These latter comparators determine which of the indications of the n phase comparators, formed by the n logic "exclusive OR" gates, falls in the voltage interval previously called "window", extending on each side of the maximum half-value VM/2. So that the maximum value VM may be established progressively, and so that the "window" has the desired width and the desired offcentering with respect to value VM/2, as explained above, it is advantageously provided, in the device of the invention, for the means for enabling the dividers by 2 to have their output connected also to an additional low-pass filter, identical to those placed at the output of the n "exclusive OR" gates, and for the voltage delivered by this additional filter to supply a voltage divider giving two proportional voltages corresponding to the limits of the desired "window", these two voltages being fed to the threshold value inputs of the n "window" comparators. With this particular arrangement, not only can the sampling be carried out before the average value of the comparison signal has had the time to establish itself completely, as has already been pointed out, but also, conversely, the voltages resulting from the comparison by the "exclusive OR" gates may be better smoothed, by lowering the cut-off frequency of the low-pass filters.
In any case, the invention will be well understood with the help of the description which follows, in conjunction with the accompanying schematic drawings representing, by way of non-limiting example, one embodiment of this device for phasing a local clock, and illustrating the operation of this device.
FIG. 1 is a diagram recalling the general known principle of selecting the available clock signal having the most favorable phase, in the case, taken as an example, of four available phases.
FIGS. 2, 3 and 4 are diagrams illustrating the cases of indetermination or indecision, which the invention avoids.
FIG. 5 is a simplified diagram of a device belonging to the state of the technique, in the particular case of selection made between four clock phases.
FIG. 6 is a diagram showing one embodiment of a device of the invention, in the general case of selection made between n phases.
FIGS. 7 and 8 are explanatory diagrams, illustrating the operation of the device of FIG. 6.
In FIG. 6, a circuit 8 for making the divisions by 2 dependent on a change of state of a bit of burst S, comprises a logic gate 9 and a flip-flop 10 of type "R-S"; gate 9 receives, at both its inputs, the synchronization burst S and a pulse c for enabling counting (appearing at the beginning of the television "line", in the application under consideration), whereas flip-flop 10 receives, at its "S" input, the output signal from gate 9 and, at its "R" input, the sampling pulse u. Flip-flop 10 delivers an enabling signal marked z, and pulse u, which not only controls the sampling but also resets flip-flop 10, appears after a definite duration counted, by means not shown, from the appearance of signal z.
This signal z is fed to the enabling inputs of n frequency dividers by 2 designated by the reference 11. These dividers 11 generate, from the n available clock signals H1, H2 . . . Hn, the respective signals h1, h2 . . . hn. The output of each divider 11 is connected to an input of a logic "exclusive OR" gate 12. All the gates 12 receive, at their second input, the bits of the synchronization burst S, slightly shifted by means of a delay stage 13 to take into account the response time of dividers 11.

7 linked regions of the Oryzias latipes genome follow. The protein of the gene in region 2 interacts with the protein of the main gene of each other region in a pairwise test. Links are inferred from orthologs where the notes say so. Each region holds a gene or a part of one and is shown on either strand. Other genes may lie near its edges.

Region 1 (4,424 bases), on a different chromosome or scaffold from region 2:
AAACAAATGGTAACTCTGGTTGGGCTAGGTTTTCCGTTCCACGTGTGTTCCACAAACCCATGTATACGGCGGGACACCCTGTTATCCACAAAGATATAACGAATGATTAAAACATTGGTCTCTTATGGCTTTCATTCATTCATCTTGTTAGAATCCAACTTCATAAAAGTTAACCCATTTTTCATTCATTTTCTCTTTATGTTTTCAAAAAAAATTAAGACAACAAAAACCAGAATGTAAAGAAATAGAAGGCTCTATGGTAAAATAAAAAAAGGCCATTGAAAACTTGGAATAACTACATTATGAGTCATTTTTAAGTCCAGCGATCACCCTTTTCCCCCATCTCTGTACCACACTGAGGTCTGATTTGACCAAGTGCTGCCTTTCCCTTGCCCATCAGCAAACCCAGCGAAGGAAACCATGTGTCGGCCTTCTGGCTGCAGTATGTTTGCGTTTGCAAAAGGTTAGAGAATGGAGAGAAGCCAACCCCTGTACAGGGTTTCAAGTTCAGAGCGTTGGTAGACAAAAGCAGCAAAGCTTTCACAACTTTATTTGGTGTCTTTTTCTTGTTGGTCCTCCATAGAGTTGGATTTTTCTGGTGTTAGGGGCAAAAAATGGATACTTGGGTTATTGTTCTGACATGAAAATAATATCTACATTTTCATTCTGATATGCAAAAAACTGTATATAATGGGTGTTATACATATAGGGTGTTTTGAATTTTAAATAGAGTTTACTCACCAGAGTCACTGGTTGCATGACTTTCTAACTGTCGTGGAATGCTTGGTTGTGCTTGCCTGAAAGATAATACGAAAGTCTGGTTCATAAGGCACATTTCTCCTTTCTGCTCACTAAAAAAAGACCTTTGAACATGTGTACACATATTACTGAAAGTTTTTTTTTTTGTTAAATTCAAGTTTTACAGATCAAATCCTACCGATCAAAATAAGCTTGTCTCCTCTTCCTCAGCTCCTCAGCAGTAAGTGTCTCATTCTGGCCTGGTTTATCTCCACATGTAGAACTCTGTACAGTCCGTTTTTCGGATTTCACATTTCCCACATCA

The output of each "exclusive OR" gate 12 is connected to a low-pass filter 14, formed by an R-C circuit, which delivers a voltage representing the average value of the comparison signal obtained at the output of the corresponding gate 12. The outputs of the n low-pass filters 14 are connected to n voltage "window" comparators 15; each comparator 15 may be likened to two comparators joined together, one of which receives the voltage delivered by the corresponding filter 14 at its inverting input, and the other of which receives the same voltage at its non-inverting input.
The other inputs of each "window" comparator 15 receive respective threshold values VH and VB, common to all the comparators 15 and obtained by a circuit 16. This circuit, connected to the output of flip-flop 10 delivering the signal z for enabling dividers 11, comprises an additional low-pass filter formed by an R-C circuit, identical to the n filters placed at the output of the "exclusive OR" gates 12. The average voltage VM, delivered by the additional low-pass filter, feeds a voltage divider 17 formed by three series-connected resistors, the threshold values VH and VB being the voltages taken at the intermediate points between these three resistors.
The outputs of the n "window" comparators 15 are connected to a sampling and memorization stage 18, possibly formed by n type "D" flip-flops. The outputs of this stage 18 are connected to a priority logic 19, comprising n inverters 20 associated with as many gates 21, whose outputs are finally connected to the address inputs of a multiplexer 22. This latter receives, at its data inputs, the n available clock phases H1, H2 . . . Hn and it delivers, at the time when the sampling pulse u appears, the selected clock phase HS.